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Lifgosh: To Meet, New Diorama Theatre

5 Kilo Sugar 
Gur Joren

The Lights Turn Upon Me
Oded Liphshitz

St George’s Day
Georgina Burns
★★★

Pros: As this was a scripted read-through, it was a fantastic opportunity to hear some talented actors and the nuances of their voices.

Cons: Occasionally, the shows didn’t read very well. The scripts were not always polished.

Our Verdict: As a cultural event this show is enjoyable and while the plays are ok, they was hard to critique as they are scripted read-throughs. However, the voice acting is very strong with some talented raw performers.

Courtesy of Tik-sho-ret

In terms of bridging the gap between cultures, theatre has huge potential as an art form. This joint venture between Tik-sho-ret and Sheer Drop is an attempt to bring Israeli and British playwrights together. The show itself consisted of three extracts from three different plays, two Israeli and one British. The first sees a young man haunted by his dead grandfather who wants him to change a story in an almost published book about the war. The second play surrounds a number of couples, all in the same apartment block and reveals their interactions and exchanges of partners. The third deals with class and poverty in Britain today, a middle class, middle aged man attempting to bring money and success into an estate in North London.

I can’t review this show based on a polished performances because it was never intending to be such a thing. What I can do is judge it on two things. Simple readings like these allow you to see the raw talent of the actors which exist before direction, costume and the rest of the production comes into it. In this respect, I found the majority of the actors entertaining and expressive. I also felt I could really listen to their voices a lot more and I found myself appreciating their accents and intonations. The other factor I can review this show on is the success at portraying the wider message. Here I think there were a number of different objectives. Firstly, an attempt to bring Israel and Britain together artistically and culturally and also represent the fact that a human is a human. All these little idiosyncrasies and complexities which make life so interesting don’t really change much across cultures. Essentially, we’re all the same.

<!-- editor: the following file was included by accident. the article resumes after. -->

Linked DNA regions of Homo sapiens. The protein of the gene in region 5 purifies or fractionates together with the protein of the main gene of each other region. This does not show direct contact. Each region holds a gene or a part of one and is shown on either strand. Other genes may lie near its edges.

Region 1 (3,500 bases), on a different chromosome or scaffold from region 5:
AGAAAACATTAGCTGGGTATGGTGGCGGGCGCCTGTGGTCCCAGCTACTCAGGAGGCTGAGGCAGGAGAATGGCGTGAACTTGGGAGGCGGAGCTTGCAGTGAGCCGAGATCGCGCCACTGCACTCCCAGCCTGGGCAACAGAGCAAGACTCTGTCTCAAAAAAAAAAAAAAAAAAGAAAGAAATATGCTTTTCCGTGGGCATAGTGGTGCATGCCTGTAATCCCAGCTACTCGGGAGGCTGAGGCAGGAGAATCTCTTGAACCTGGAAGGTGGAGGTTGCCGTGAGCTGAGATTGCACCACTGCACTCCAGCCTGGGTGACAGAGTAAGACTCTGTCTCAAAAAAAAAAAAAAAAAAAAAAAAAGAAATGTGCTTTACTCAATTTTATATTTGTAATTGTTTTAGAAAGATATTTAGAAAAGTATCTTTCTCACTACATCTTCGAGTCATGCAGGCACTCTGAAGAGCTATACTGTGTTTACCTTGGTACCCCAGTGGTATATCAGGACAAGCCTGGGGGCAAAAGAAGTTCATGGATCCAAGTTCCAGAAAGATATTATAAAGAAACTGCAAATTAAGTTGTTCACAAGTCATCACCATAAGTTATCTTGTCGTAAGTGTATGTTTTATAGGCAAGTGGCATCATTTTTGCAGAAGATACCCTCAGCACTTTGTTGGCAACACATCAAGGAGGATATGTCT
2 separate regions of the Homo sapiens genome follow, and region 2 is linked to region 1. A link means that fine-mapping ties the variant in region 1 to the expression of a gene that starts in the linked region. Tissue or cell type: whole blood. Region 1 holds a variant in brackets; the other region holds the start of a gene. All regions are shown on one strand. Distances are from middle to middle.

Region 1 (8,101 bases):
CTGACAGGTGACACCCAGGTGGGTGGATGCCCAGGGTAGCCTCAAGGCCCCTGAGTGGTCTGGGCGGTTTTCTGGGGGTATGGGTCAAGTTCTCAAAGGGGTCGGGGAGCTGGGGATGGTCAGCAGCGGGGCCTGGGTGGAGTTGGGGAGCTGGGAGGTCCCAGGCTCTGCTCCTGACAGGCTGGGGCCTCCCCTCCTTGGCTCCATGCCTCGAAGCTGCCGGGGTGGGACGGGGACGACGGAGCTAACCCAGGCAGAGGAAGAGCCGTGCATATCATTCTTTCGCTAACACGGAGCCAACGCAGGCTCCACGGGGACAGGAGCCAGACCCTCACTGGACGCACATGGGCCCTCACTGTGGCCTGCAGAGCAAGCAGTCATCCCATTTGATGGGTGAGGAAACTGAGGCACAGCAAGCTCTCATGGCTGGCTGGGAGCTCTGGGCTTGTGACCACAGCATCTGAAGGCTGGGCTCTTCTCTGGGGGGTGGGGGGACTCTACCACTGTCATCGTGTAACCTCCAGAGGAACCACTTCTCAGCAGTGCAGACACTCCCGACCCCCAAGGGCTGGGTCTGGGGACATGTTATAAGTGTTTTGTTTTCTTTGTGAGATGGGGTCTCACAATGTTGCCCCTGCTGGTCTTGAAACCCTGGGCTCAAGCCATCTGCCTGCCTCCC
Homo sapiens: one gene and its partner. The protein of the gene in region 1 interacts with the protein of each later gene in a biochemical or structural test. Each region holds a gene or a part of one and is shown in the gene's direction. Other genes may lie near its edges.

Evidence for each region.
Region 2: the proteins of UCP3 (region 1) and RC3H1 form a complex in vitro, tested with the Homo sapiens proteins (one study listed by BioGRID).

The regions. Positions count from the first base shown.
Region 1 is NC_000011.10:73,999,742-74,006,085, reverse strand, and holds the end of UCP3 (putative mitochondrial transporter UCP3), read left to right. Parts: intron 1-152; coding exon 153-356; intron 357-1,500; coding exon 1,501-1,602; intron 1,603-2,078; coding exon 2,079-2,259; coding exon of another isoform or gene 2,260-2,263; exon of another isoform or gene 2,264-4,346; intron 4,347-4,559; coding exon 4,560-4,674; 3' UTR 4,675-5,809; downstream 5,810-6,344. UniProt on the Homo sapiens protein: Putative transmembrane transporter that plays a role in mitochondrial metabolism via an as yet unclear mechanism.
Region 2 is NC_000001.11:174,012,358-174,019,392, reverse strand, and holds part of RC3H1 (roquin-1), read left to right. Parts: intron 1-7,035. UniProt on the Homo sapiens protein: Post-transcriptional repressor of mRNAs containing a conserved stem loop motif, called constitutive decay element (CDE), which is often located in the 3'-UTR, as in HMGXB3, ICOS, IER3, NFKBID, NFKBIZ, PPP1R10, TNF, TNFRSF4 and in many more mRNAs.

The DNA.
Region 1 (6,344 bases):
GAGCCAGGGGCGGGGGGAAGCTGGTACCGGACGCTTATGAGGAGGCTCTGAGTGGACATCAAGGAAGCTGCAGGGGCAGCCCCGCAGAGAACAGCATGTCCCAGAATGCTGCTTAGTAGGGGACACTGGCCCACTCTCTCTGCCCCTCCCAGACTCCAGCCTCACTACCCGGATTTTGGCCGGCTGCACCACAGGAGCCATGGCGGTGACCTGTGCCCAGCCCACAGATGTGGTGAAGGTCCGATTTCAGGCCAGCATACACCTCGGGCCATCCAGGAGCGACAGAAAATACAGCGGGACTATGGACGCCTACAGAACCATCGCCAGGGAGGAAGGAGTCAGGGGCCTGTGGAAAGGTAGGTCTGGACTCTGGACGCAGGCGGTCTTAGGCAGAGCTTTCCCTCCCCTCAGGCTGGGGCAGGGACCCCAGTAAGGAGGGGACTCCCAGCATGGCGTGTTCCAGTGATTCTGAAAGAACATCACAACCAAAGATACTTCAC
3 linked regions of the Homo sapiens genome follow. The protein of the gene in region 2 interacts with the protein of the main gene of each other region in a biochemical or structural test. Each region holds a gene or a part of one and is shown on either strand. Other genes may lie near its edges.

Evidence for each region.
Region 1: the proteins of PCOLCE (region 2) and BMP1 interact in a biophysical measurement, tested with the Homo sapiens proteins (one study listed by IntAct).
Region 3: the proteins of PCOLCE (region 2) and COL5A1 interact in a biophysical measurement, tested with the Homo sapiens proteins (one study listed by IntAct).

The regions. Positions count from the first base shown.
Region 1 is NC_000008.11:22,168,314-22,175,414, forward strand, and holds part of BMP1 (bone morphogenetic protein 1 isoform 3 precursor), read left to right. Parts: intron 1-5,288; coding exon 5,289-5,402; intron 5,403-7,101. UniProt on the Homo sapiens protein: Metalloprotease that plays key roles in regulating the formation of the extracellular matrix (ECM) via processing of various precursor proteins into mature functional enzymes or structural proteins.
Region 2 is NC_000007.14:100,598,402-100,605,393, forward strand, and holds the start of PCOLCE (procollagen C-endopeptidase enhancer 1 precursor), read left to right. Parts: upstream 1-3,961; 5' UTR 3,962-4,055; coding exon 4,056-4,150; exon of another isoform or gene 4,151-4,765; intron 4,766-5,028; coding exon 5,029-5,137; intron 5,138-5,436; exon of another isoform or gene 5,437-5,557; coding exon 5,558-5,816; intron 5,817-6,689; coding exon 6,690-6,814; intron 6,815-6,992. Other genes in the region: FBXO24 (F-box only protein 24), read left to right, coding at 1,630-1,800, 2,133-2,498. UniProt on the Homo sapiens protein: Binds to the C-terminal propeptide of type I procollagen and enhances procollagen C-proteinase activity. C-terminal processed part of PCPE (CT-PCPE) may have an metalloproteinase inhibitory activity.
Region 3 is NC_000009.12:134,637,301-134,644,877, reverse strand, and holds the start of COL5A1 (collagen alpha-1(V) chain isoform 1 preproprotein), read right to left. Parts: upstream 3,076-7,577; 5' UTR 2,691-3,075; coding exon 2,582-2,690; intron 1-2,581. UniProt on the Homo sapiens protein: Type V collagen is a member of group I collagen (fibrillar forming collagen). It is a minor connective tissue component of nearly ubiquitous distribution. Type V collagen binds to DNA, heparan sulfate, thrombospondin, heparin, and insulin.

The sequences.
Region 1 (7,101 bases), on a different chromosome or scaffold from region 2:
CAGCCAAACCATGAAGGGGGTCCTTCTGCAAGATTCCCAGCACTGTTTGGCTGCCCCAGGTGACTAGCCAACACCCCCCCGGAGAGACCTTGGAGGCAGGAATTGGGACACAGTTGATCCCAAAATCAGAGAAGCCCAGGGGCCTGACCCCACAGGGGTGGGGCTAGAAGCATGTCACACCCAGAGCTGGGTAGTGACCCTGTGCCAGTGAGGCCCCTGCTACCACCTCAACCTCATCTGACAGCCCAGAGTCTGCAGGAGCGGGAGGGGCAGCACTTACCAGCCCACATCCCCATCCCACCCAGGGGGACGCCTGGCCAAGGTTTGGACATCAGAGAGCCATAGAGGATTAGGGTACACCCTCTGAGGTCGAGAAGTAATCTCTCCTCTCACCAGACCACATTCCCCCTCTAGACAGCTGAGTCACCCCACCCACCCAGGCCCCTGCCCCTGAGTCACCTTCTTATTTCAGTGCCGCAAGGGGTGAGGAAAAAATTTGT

While I recognise the importance of the collaborations between Tik-sho-ret and Sheer Drop, I’m not sure this particular show achieved their goal fully. It felt like two halves, two completely different shows, separate from each other. As a performance, these shows are enjoyable though nothing to get too excited about but I don’t think this was the point. I think the point was to bring together people from two countries separated by thousands of miles and perhaps also celebrate the diaspora who have made Britain their home (and accepted our flawed and eccentric culture) and who also have strong cultural and historical links to Israel. However, even though this was perhaps the message they wanted to pass on,  what I walked away with was that people are just people and no matter which culture you’re from, human interaction a is complicated and intricate thing.

Please feel free to leave your thoughts and opinions in the comment section below!

Sadly, Lifgosh: To Meet has now finished but you can get information on Sheer Drop at www.sheerdroptheatre.co.uk and Tik-sho-ret at www.tik-sho-ret.co.uk.

New Diorama Theatre Box Office: 020 7383 9034 or online at http://newdiorama.com/

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Everything Theatre
Founded in 2011, Everything Theatre started life as a pokey blog run by two theatre enthusiasts and – thanks to the Entry Pass Scheme for 16-25 year olds – regular National Theatre goers. Today, we are run by part-time volunteers from a wide array of backgrounds. Among our various contributors are people who work in theatre, but also people who work in law, medicine, events, marketing and even psychiatry! We are all united by our love for the London theatre scene.